ARI SHAPIRO, HOST:
Our next guest is a familiar voice to many of you. Michel Martin has been host of the NPR program Tell Me More for seven years. This week, NPR ends production of that show. We'll talk more about Tell Me More's conclusion in a moment. The main reason we've asked Michel in our studios today is to discuss her cover story for the National Journal's annual "Women in Washington" issue. Her article is called "What I've Left Unsaid." It explores the unique challenges that women of color face balancing work and family. Michel Martin, welcome to the program.
MICHEL MARTIN, BYLINE: Thank you for having me.
SHAPIRO: You begin with a story about hiring a nanny, and you've interviewed her over the phone and everything's going well and describes what happens next.
MARTIN: And then she emails back, and she says, what race are you? And nobody asks that who doesn't have a reason. (Laughing). So I told her the truth, and asked her why it mattered. And she said, well, I'm not going to work for somebody who's not white. And this was not when dinosaurs walked the earth, by the way.
SHAPIRO: This is the 21st century.
MARTIN: This was just a couple of years ago. And the National Journal asked me to write a reflection on a piece that - a very popular piece. In fact, the most viewed on The Atlantic's website - Anne-Marie Slaughter's piece about why women still can't have it all - and asked me to write reflections on that as a woman of color. And this is the first thing that came to my mind.
SHAPIRO: And that experience with the nanny shows overt racism. But you also describe much subtler ways in which women of color face challenges that working women who are, as you describe it, white and privileged may not face.
MARTIN: Well, I don't want to be too grand about this, but this was my - this was my letter from Birmingham Jail. OK? Now, people may forget that Martin Luther King's letter from Birmingham Jail was directed to his white clergymen - his fellow clergymen. And at the time, they were mostly men, let's assume. And it was not - you know, this wasn't aimed at the bad people. This is the people who are throwing and screaming and throwing signs and, you know, screaming at people and calling them the bad words. This was aimed at good people, the good people - his colleagues who, in his view, were oblivious to the realities of his life and the lives of the people that he led, and for whom he was such an important symbol. And this is really my letter to my colleagues who might be sitting right next to me or down the hall from me, and don't really think about the challenges that their peers face and could. And if they were to think about those challenges, I think that we would all be better off.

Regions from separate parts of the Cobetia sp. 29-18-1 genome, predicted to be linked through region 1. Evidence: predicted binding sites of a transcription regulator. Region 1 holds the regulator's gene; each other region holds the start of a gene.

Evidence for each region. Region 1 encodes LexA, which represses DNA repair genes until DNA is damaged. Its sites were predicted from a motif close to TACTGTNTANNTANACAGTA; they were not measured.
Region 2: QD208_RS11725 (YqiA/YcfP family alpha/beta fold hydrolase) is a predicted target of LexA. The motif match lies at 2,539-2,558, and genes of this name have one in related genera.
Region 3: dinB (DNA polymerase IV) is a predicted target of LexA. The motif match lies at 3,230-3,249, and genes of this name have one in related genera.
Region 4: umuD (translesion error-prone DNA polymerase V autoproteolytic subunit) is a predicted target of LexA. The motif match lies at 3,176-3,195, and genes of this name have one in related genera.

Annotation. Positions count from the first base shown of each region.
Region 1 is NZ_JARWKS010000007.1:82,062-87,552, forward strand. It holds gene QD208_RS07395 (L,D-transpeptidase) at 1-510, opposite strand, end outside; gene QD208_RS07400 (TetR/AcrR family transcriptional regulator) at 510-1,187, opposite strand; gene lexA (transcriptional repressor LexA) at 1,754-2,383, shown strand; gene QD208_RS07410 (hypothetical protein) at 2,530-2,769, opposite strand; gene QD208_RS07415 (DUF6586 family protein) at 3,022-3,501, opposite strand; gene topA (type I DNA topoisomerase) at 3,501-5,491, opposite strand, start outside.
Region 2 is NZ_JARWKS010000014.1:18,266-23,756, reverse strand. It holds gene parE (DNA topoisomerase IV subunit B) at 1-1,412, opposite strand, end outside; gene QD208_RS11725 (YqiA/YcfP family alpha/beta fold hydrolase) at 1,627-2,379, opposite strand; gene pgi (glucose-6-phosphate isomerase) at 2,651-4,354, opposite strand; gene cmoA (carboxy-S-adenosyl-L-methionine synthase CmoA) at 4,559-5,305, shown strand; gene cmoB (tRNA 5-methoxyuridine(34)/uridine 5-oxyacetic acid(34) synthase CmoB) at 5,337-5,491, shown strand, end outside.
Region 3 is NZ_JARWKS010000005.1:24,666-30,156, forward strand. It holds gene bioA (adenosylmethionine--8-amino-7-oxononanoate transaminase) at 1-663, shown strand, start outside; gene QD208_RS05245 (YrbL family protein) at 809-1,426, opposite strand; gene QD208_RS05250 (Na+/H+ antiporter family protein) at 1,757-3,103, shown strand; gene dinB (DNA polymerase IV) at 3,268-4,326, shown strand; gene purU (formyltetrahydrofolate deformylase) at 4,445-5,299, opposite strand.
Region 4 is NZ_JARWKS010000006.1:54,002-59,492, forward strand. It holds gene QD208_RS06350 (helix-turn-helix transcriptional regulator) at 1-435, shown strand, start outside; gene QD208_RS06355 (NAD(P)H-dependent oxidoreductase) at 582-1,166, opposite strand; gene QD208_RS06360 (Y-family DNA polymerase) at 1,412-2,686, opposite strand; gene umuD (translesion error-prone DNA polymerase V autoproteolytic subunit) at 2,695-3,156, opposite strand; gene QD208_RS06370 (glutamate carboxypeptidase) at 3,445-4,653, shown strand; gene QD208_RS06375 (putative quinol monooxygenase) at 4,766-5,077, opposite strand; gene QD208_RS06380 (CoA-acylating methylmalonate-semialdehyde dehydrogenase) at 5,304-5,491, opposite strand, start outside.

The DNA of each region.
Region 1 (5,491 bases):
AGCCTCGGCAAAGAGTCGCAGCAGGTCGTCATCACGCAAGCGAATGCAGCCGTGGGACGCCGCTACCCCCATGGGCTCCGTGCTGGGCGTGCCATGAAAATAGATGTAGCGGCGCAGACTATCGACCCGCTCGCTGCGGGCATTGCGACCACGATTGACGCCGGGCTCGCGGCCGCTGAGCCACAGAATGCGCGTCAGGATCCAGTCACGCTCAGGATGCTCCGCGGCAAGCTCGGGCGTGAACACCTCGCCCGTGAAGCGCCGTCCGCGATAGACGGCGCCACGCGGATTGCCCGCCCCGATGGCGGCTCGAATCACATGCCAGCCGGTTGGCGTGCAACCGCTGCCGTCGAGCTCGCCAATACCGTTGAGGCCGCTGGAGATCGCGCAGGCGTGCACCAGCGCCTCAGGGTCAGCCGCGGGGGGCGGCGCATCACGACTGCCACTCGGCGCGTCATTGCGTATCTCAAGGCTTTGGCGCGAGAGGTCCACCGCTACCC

SHAPIRO: To what extent are the challenges that women of color face tied specifically to race as opposed to economics. Because you write that minority women make 64 cents on the dollar to white men. So how do you parse these two things?
MARTIN: It's both. Well, it's both. It's both. One of the things that I think sometimes our colleagues don't understand. And I mean colleagues broadly - and our peer professionals don't understand is that people of color, particularly - but not exclusively, blacks and Latinos are connected to poverty and to disadvantage in ways that often our white colleagues don't understand. And that that causes you to have to think about things that they aren't thinking about. And that's the kind of thing that I really feel a need to call attention to. And this is sort of subtle. Sometimes it's subtle, but sometimes it's not subtle. For example, you know, you're called away on a family emergency that has to do with addiction, all right, or has to do with a family member being foreclosed upon. You not only have to deal with the substance of that, you have to figure out how you're going to talk about that in a workplace where you think that could be stigmatizing.